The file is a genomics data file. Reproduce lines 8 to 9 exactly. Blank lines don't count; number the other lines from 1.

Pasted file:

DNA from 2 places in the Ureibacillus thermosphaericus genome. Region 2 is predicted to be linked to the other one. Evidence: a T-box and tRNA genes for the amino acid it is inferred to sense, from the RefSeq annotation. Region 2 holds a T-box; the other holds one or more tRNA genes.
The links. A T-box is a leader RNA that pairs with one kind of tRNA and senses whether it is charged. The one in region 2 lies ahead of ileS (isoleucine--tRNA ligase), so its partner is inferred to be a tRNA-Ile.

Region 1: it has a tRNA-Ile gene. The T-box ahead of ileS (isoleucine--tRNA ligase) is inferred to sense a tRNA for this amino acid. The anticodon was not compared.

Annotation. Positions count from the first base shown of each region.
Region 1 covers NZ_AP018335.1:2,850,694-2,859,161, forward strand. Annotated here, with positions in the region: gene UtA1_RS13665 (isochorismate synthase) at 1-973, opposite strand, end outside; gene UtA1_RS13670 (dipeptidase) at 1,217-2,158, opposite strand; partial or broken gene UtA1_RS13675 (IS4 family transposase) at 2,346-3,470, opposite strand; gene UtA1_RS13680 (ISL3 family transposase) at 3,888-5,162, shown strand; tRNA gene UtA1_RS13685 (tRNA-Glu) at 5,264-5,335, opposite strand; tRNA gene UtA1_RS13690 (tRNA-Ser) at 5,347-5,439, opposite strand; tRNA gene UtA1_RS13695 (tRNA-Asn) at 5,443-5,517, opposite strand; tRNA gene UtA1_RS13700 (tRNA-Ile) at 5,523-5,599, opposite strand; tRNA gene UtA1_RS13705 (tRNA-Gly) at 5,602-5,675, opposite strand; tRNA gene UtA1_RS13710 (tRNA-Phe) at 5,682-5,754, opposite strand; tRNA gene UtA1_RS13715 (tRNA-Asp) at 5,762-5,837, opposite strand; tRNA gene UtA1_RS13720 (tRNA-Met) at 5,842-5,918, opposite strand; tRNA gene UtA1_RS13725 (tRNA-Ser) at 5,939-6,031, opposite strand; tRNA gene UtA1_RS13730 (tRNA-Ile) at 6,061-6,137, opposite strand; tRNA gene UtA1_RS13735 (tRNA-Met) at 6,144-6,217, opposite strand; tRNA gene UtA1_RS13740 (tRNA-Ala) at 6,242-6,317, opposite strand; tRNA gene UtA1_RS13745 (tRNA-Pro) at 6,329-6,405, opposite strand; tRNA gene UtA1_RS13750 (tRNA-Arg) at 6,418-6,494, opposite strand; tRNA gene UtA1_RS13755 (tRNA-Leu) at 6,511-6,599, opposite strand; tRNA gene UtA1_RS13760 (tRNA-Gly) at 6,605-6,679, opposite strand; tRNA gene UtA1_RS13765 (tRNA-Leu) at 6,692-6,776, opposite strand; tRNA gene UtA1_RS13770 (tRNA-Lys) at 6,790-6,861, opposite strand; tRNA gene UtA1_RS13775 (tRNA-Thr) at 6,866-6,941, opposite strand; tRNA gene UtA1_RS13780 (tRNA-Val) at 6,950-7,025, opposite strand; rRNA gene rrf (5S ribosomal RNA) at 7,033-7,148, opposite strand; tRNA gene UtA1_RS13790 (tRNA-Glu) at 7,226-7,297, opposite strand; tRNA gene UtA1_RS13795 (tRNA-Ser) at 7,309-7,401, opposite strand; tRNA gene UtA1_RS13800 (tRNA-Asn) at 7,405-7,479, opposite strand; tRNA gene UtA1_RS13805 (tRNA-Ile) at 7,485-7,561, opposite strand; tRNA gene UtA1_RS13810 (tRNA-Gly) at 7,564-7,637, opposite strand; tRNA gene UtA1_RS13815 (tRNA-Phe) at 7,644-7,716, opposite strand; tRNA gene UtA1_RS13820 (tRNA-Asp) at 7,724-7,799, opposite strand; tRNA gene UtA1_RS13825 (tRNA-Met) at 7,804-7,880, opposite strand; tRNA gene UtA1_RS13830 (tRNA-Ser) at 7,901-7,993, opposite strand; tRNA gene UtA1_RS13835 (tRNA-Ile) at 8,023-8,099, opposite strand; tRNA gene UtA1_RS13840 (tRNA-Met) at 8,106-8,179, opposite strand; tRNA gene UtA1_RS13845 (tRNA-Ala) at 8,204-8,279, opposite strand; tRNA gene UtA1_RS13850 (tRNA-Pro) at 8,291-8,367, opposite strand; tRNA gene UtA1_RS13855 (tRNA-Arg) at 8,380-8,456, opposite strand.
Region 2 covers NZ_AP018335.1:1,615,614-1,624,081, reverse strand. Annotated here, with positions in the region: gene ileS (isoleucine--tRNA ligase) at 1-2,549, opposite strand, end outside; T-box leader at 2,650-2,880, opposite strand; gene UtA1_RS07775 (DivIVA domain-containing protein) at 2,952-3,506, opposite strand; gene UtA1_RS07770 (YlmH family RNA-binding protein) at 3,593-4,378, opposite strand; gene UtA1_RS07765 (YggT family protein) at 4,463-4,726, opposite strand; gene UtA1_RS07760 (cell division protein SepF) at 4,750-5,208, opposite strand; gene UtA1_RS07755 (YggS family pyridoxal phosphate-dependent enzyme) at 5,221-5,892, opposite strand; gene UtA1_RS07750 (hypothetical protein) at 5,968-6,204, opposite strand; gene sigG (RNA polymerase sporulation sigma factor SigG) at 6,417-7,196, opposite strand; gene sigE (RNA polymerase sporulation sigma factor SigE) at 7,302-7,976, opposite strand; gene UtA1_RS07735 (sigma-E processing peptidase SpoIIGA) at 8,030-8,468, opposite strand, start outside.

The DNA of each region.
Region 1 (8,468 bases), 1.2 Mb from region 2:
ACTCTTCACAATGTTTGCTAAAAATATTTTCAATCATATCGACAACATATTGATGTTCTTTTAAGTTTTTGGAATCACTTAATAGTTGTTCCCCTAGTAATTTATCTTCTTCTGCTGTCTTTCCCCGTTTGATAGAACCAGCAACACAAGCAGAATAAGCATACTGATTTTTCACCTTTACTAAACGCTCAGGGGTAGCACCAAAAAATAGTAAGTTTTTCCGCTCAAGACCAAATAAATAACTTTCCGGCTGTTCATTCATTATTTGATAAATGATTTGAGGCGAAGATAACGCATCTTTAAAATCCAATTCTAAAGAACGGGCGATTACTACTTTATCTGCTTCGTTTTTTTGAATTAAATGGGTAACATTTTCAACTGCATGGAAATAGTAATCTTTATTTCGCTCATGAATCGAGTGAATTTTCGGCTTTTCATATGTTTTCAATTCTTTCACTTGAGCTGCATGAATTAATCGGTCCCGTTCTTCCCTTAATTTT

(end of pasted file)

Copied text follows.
Region 1 (8,468 bases), 1.2 Mb from region 2:
ACTCTTCACAATGTTTGCTAAAAATATTTTCAATCATATCGACAACATATTGATGTTCTTTTAAGTTTTTGGAATCACTTAATAGTTGTTCCCCTAGTAATTTATCTTCTTCTGCTGTCTTTCCCCGTTTGATAGAACCAGCAACACAAGCAGAATAAGCATACTGATTTTTCACCTTTACTAAACGCTCAGGGGTAGCACCAAAAAATAGTAAGTTTTTCCGCTCAAGACCAAATAAATAACTTTCCGGCTGTTCATTCATTATTTGATAAATGATTTGAGGCGAAGATAACGCATCTTTAAAATCCAATTCTAAAGAACGGGCGATTACTACTTTATCTGCTTCGTTTTTTTGAATTAAATGGGTAACATTTTCAACTGCATGGAAATAGTAATCTTTATTTCGCTCATGAATCGAGTGAATTTTCGGCTTTTCATATGTTTTCAATTCTTTCACTTGAGCTGCATGAATTAATCGGTCCCGTTCTTCCCTTAATTTT